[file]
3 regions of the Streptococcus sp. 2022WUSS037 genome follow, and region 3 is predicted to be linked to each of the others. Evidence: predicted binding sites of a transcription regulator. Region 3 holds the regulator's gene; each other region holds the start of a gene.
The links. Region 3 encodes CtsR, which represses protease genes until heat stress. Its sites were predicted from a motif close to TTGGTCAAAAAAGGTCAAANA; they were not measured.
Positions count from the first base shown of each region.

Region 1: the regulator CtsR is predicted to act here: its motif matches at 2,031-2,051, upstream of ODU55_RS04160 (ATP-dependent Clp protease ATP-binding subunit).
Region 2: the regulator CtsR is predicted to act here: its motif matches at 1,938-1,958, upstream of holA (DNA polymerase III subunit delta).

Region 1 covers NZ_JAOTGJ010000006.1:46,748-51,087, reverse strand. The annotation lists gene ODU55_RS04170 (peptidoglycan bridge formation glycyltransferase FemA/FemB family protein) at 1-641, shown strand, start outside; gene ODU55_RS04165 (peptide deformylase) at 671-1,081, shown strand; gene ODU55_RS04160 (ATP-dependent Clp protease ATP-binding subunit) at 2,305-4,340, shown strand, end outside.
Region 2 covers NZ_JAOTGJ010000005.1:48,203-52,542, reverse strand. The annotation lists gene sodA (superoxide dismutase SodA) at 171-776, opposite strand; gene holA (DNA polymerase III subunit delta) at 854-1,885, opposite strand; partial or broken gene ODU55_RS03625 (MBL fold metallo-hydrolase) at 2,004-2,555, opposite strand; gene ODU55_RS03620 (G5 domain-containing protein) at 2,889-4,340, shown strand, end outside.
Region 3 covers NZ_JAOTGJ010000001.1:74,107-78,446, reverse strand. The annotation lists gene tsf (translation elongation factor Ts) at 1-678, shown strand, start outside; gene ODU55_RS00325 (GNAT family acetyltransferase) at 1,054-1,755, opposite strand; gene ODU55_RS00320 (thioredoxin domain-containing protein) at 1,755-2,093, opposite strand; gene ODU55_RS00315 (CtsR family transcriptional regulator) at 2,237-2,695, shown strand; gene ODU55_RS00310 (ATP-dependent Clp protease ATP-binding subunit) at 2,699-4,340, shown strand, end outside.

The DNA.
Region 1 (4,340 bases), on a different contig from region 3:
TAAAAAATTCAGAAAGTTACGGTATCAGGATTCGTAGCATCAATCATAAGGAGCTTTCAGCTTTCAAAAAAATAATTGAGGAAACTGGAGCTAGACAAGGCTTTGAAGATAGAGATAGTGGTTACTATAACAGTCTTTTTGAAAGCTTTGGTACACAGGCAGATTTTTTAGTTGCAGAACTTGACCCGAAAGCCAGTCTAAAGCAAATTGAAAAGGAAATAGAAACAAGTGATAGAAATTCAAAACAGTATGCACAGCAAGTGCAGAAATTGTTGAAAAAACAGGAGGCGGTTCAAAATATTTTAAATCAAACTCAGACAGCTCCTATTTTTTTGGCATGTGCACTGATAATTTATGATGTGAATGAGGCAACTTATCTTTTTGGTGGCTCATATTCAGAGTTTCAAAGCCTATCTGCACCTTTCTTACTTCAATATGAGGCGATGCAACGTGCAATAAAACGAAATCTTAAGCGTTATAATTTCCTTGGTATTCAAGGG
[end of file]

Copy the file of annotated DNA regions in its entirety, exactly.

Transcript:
3 regions of the Streptococcus sp. 2022WUSS037 genome follow, and region 3 is predicted to be linked to each of the others. Evidence: predicted binding sites of a transcription regulator. Region 3 holds the regulator's gene; each other region holds the start of a gene.
The links. Region 3 encodes CtsR, which represses protease genes until heat stress. Its sites were predicted from a motif close to TTGGTCAAAAAAGGTCAAANA; they were not measured.
Positions count from the first base shown of each region.

Region 1: the regulator CtsR is predicted to act here: its motif matches at 2,031-2,051, upstream of ODU55_RS04160 (ATP-dependent Clp protease ATP-binding subunit).
Region 2: the regulator CtsR is predicted to act here: its motif matches at 1,938-1,958, upstream of holA (DNA polymerase III subunit delta).

Region 1 covers NZ_JAOTGJ010000006.1:46,748-51,087, reverse strand. The annotation lists gene ODU55_RS04170 (peptidoglycan bridge formation glycyltransferase FemA/FemB family protein) at 1-641, shown strand, start outside; gene ODU55_RS04165 (peptide deformylase) at 671-1,081, shown strand; gene ODU55_RS04160 (ATP-dependent Clp protease ATP-binding subunit) at 2,305-4,340, shown strand, end outside.
Region 2 covers NZ_JAOTGJ010000005.1:48,203-52,542, reverse strand. The annotation lists gene sodA (superoxide dismutase SodA) at 171-776, opposite strand; gene holA (DNA polymerase III subunit delta) at 854-1,885, opposite strand; partial or broken gene ODU55_RS03625 (MBL fold metallo-hydrolase) at 2,004-2,555, opposite strand; gene ODU55_RS03620 (G5 domain-containing protein) at 2,889-4,340, shown strand, end outside.
Region 3 covers NZ_JAOTGJ010000001.1:74,107-78,446, reverse strand. The annotation lists gene tsf (translation elongation factor Ts) at 1-678, shown strand, start outside; gene ODU55_RS00325 (GNAT family acetyltransferase) at 1,054-1,755, opposite strand; gene ODU55_RS00320 (thioredoxin domain-containing protein) at 1,755-2,093, opposite strand; gene ODU55_RS00315 (CtsR family transcriptional regulator) at 2,237-2,695, shown strand; gene ODU55_RS00310 (ATP-dependent Clp protease ATP-binding subunit) at 2,699-4,340, shown strand, end outside.

The DNA.
Region 1 (4,340 bases), on a different contig from region 3:
TAAAAAATTCAGAAAGTTACGGTATCAGGATTCGTAGCATCAATCATAAGGAGCTTTCAGCTTTCAAAAAAATAATTGAGGAAACTGGAGCTAGACAAGGCTTTGAAGATAGAGATAGTGGTTACTATAACAGTCTTTTTGAAAGCTTTGGTACACAGGCAGATTTTTTAGTTGCAGAACTTGACCCGAAAGCCAGTCTAAAGCAAATTGAAAAGGAAATAGAAACAAGTGATAGAAATTCAAAACAGTATGCACAGCAAGTGCAGAAATTGTTGAAAAAACAGGAGGCGGTTCAAAATATTTTAAATCAAACTCAGACAGCTCCTATTTTTTTGGCATGTGCACTGATAATTTATGATGTGAATGAGGCAACTTATCTTTTTGGTGGCTCATATTCAGAGTTTCAAAGCCTATCTGCACCTTTCTTACTTCAATATGAGGCGATGCAACGTGCAATAAAACGAAATCTTAAGCGTTATAATTTCCTTGGTATTCAAGGG